Unencumbered by a questioning media, challenges by a combative civil society or an activist justice system, and without having to bother about consumer privacy, confidentiality and rights, China is ruthlessly focused on relentlessly executing towards achieving the Chinese Dream. Encouraged by Chinese policy and government personnel, Chinese companies have copied and stolen IP (intellectual property). The Cisco-Huawei case of 2003 with Cisco alleging IP infringements and copying by Huawei, is perhaps the most high profile of these.
On 15 August 2017, a New York Times op-ed authored by former directors of the US National Intelligence and National Security Agency, titled “China’s Intellectual Property Theft Must Stop” estimated that intellectual property theft by China costs the US a majority of its losses estimated at $600 billion a year. It went on to claim that Chinese companies have stolen from virtually every sector of the US economy, including the defence industrial base — laboratories, universities, think tanks and even the US government.
In 1994, Steve Jobs quoted Picasso to say “Good artists copy, great artists steal”, as he explained how Apple stole great ideas from everywhere and innovated. China copied and stole ideas and IP and is now innovating.
Self-Reliance and Firewalls
The ruthless focus on achieving the Chinese Dream is powered by a desire to be independent of foreign technology, and own the building blocks of the knowledge economy — semiconductors, renewable energy devices, electric vehicles, security and AI.
In 1994, former Chinese army engineer and Huawei founder Ren Zhengfei had a meeting with party general secretary Jiang Zemin, telling him that “switching equipment technology was related to international security, and that a nation that did not have its own switching equipment was like one that lacked its own military”. The Chinese government supported Huawei with access to $30 billion in “export financing”, according to a 4 August 2012 article on Huawei in The Economist.
Policies, emanating from achieving the Chinese Dream and global power, are oriented towards creating enormous state capacity and capabilities in designing, developing, testing, deploying tools and methods for high-tech engineering, in complex supply chains and technology project management. For example, the massive investments in mind-boggling projects (roads, railways, dams, bridges, ports, airports, cities, renewable energy) and manufacturing create incredible state capacity. The solar expressway in Jinan covering 5,875 square metres is designed to produce 1M KWHr per year, enough to power 800 homes, all from solar panels on the road.
China is also building the world’s fastest wind tunnel, testing a near-space spy drone, testing ways to build a 1,000-km tunnel to carry water from Tibet to Xinjiang, has over 200 of the world’s fastest 500 supercomputers, including the two fastest, published papers on detecting dark matter and carried out quantum entanglement from space (South China Morning Post, 31 December 2017).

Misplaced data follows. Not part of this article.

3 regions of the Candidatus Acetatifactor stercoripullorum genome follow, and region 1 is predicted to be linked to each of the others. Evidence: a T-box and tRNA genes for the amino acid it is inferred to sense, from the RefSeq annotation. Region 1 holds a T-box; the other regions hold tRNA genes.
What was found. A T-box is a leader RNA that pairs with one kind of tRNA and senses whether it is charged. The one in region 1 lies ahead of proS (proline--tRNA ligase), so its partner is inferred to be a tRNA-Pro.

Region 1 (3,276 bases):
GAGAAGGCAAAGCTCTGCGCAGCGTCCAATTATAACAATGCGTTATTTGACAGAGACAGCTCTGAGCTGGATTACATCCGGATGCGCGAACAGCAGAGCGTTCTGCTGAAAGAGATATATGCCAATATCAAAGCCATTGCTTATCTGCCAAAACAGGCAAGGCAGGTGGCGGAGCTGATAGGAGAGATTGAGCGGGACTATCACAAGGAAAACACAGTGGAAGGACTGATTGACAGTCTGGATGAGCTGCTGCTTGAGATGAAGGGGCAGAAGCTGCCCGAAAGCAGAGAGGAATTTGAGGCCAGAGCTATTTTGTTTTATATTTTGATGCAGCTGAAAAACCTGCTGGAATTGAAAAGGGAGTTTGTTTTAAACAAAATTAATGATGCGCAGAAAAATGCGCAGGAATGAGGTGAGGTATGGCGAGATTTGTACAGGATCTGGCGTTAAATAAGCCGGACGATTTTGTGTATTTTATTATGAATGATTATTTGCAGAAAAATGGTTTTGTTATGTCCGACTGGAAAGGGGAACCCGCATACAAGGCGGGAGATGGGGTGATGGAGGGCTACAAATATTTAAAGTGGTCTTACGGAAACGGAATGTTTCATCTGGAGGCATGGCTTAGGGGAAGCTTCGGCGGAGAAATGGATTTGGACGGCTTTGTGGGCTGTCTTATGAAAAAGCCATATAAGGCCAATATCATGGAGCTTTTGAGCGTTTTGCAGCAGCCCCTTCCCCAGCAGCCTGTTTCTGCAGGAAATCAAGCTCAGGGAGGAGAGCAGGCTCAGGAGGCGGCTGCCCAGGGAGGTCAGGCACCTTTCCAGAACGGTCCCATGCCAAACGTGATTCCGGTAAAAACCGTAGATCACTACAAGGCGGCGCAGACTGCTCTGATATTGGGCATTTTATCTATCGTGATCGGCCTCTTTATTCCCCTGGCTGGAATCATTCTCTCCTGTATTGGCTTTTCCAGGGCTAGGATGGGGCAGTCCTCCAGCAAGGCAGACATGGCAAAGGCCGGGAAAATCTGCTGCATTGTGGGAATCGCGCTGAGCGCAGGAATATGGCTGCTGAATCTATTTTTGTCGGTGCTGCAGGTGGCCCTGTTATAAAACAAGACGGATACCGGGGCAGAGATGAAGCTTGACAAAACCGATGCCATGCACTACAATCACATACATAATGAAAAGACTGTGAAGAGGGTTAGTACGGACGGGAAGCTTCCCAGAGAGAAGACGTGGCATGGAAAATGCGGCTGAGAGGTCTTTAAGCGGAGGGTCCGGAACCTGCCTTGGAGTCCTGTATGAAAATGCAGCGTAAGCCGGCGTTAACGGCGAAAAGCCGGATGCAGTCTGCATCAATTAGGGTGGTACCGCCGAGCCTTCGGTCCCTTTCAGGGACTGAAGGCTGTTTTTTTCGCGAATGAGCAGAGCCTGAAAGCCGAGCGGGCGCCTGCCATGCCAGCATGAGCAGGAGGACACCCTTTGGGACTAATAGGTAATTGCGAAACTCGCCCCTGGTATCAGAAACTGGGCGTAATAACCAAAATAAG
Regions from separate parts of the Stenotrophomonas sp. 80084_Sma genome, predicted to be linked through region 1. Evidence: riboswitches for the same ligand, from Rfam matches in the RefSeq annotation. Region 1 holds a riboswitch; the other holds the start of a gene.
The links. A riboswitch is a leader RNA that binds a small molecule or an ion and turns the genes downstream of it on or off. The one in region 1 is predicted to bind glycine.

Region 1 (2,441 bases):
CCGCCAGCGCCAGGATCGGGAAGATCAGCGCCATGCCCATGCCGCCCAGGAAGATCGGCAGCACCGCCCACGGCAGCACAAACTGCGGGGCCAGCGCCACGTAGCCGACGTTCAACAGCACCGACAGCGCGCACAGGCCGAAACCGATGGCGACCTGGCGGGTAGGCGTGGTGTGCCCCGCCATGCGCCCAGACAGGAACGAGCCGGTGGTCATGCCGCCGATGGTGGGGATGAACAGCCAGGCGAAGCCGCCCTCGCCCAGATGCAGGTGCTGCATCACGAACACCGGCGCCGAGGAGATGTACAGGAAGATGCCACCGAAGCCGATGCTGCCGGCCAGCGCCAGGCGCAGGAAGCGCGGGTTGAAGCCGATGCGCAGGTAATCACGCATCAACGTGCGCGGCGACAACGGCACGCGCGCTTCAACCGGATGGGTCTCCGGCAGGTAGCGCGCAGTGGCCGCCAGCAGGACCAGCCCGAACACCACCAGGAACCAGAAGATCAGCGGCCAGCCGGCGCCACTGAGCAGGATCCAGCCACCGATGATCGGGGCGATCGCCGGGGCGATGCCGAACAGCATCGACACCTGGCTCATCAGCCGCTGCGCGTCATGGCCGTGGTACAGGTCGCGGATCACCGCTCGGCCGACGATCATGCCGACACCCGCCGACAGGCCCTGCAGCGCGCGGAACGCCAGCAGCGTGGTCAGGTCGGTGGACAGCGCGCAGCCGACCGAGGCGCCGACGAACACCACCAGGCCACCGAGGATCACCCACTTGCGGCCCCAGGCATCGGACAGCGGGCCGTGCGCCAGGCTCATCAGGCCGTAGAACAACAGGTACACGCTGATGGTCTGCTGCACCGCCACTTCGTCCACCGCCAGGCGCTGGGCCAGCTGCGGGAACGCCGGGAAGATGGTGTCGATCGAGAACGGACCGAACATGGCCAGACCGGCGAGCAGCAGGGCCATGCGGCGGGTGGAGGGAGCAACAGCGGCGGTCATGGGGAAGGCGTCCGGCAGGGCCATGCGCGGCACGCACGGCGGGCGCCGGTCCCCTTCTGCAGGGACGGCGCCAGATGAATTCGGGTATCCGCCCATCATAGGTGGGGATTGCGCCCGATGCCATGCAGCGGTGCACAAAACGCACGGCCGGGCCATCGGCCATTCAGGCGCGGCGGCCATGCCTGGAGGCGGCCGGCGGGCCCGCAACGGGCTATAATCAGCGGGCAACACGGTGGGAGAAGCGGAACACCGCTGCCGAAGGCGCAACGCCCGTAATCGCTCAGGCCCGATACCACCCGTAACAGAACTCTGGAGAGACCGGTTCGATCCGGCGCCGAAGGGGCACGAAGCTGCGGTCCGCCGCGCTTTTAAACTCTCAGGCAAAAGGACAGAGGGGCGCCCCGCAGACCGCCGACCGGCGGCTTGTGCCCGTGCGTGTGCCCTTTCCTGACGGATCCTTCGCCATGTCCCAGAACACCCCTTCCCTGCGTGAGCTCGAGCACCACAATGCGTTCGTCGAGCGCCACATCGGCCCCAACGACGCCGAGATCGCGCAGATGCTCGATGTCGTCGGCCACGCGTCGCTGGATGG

It is already a world leader in renewable energy investments, with over $44 billion invested in 2017. After the US’s withdrawal from the Paris Climate Change accord last year, “China will provide technology leadership and financial capacity so as to dominate fast-growing sectors such as solar energy, electric vehicles, and batteries”, said Tim Buckley, director of energy finance studies at the Institute for Energy Economics and Financial Analysis. Nine of the top 10 photovoltaic power module manufacturers are Chinese who cater to China’s enormous solar power appetite (with about 54GW being added in 2017 alone, greater than Japan’s entire solar power generation); Chinese electric vehicles (EVs) have over 50 per cent share of the 1 million cars sold worldwide in 2017. By imposing a 25 per cent tax on imports and providing incentives and subsidies to buyers, China is targeting seven million vehicles by 2025, with competitors lining up to take on even Tesla.
There’s a strong focus on shifting away from low-value manufacturing to higher value-added, higher-productivity manufacturing, using big data, AI cloud technologies and robotics. Inspired by Germany’ Industrie 4.0 programme, China is implementing its “Made in China 2025” programme with a plan to substantially increase the amount of domestically produced components to 70 per cent from less than 30 per cent today. China spent $200 billion (2nd only to oil) in 2016 on semiconductor imports, 10 times more than what it produces, causing the government to target raising China’s production of semiconductors consumed to 50 per cent by 2020. To that end, Beijing is investing $150 billion into domestic chipmakers through 2025.